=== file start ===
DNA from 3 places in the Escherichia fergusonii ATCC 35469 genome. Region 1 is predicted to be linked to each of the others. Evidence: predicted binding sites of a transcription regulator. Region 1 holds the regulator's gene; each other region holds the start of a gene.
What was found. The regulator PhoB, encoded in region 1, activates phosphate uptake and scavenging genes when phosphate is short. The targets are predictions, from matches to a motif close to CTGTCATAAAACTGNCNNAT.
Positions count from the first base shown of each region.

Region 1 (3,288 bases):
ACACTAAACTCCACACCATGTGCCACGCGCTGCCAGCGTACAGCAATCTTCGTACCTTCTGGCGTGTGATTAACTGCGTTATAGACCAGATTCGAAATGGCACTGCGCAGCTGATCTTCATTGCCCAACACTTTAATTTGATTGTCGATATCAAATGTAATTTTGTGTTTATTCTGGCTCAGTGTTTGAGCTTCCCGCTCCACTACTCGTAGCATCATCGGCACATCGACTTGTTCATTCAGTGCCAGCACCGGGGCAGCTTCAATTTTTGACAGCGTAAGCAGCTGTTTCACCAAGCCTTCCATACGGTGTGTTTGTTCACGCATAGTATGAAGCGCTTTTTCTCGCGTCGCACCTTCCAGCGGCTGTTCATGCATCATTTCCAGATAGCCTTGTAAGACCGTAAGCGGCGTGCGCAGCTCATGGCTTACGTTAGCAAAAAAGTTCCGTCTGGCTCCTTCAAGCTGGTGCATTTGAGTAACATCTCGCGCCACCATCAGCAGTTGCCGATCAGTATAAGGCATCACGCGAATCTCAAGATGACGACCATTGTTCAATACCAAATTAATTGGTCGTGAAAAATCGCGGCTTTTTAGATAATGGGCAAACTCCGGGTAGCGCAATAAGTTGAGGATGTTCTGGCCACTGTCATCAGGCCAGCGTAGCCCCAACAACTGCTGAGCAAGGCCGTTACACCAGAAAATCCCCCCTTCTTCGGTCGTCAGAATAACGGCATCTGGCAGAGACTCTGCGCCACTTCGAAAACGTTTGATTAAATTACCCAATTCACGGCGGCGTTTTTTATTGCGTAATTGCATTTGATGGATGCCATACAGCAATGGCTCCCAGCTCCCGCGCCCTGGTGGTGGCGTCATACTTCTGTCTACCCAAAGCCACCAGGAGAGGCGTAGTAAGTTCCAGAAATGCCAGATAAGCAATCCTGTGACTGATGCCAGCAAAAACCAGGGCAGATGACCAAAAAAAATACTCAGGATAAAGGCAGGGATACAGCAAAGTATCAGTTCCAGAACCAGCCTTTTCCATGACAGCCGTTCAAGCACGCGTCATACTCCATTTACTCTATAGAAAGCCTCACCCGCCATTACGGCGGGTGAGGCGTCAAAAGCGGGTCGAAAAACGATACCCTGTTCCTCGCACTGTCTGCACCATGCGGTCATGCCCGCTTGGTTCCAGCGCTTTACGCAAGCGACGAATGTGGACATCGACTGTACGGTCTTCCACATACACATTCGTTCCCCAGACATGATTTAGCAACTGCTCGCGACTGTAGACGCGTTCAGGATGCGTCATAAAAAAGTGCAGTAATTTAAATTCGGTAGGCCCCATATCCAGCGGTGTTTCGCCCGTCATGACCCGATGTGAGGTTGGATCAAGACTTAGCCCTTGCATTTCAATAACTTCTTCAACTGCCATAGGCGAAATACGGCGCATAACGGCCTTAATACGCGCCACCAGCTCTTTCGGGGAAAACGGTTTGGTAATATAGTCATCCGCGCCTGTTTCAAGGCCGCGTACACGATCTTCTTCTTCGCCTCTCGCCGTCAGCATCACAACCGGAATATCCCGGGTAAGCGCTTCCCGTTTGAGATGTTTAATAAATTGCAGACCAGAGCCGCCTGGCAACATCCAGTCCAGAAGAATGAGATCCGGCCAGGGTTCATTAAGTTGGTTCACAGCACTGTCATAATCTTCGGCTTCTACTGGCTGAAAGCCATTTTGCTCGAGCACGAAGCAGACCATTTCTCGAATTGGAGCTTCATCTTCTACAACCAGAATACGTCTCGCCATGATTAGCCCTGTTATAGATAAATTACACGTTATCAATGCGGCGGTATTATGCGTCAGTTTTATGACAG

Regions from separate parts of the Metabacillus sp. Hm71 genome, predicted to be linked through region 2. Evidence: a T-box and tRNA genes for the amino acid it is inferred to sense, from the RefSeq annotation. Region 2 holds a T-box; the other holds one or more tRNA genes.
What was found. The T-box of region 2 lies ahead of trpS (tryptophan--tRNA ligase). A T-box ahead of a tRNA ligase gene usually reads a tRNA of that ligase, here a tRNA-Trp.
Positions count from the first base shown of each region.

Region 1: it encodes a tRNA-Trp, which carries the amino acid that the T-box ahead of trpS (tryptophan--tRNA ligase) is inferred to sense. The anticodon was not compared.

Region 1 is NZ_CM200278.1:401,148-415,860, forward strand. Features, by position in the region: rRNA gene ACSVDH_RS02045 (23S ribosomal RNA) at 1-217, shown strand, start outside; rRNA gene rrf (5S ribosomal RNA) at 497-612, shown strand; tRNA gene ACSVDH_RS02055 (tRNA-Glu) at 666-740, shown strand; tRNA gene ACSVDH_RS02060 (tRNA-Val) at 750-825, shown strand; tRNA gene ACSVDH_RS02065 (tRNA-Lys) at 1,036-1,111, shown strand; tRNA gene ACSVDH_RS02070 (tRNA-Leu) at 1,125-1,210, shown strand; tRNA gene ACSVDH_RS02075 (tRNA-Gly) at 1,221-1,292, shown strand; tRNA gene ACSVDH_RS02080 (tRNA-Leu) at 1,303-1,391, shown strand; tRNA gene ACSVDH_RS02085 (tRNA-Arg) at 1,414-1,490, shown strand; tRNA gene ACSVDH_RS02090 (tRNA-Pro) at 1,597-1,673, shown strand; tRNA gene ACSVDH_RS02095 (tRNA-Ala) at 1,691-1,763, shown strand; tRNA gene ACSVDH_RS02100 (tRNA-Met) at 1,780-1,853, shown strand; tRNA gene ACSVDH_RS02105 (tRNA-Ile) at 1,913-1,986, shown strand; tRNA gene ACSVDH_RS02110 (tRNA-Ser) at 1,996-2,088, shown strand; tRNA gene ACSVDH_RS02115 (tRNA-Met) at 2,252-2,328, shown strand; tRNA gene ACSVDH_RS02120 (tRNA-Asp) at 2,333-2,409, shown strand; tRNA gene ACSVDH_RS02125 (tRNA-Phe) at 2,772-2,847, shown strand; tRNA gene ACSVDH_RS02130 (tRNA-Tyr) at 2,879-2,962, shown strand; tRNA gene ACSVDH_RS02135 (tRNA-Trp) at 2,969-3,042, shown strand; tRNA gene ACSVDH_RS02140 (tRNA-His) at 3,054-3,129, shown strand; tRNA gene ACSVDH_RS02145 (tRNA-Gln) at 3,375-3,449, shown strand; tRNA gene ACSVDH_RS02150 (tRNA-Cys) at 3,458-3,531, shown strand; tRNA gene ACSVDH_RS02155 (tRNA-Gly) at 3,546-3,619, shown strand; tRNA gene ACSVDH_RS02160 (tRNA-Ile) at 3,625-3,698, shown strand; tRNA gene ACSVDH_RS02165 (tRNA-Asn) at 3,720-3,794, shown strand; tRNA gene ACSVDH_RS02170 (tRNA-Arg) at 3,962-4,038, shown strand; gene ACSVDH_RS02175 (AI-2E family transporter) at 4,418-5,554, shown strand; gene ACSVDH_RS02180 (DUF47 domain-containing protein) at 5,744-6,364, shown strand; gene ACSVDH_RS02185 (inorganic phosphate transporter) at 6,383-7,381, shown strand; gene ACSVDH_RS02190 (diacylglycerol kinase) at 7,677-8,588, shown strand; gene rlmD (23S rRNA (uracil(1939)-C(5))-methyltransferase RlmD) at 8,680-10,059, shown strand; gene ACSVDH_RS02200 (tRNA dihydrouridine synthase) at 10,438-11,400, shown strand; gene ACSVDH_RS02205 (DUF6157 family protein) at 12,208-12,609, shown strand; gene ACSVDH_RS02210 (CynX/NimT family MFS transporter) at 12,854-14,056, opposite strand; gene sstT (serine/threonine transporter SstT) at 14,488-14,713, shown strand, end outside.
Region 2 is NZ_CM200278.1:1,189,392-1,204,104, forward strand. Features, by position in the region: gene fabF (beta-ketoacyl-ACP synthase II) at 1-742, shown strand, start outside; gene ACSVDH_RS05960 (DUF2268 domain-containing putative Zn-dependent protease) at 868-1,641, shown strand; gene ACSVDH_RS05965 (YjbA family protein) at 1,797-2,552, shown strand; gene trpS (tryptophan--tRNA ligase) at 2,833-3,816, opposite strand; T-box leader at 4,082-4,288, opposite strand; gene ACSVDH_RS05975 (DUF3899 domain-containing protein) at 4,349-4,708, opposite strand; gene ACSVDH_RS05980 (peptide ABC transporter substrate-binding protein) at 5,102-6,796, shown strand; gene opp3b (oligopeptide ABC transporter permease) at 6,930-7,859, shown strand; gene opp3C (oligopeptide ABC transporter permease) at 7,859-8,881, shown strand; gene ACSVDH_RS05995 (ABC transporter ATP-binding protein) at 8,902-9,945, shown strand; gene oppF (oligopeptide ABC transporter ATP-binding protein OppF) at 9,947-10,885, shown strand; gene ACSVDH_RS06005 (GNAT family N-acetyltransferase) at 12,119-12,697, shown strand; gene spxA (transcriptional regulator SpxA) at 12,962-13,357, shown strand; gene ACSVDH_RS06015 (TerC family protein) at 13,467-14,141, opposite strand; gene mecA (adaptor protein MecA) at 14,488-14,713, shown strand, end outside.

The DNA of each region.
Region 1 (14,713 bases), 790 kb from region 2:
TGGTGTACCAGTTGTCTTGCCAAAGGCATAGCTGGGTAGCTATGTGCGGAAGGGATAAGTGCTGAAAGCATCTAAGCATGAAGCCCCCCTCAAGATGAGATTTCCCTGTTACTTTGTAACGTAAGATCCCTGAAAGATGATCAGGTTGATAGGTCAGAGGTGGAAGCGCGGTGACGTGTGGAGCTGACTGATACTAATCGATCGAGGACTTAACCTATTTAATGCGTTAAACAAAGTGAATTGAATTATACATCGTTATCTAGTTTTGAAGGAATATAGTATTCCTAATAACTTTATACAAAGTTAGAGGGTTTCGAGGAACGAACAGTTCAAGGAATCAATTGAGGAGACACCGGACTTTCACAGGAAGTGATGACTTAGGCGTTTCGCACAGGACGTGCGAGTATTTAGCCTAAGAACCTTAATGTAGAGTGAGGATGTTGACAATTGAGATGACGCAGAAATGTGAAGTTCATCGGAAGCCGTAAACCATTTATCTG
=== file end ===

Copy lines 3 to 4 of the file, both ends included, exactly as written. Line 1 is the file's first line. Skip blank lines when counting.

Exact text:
Positions count from the first base shown of each region.

Region 1 (3,288 bases):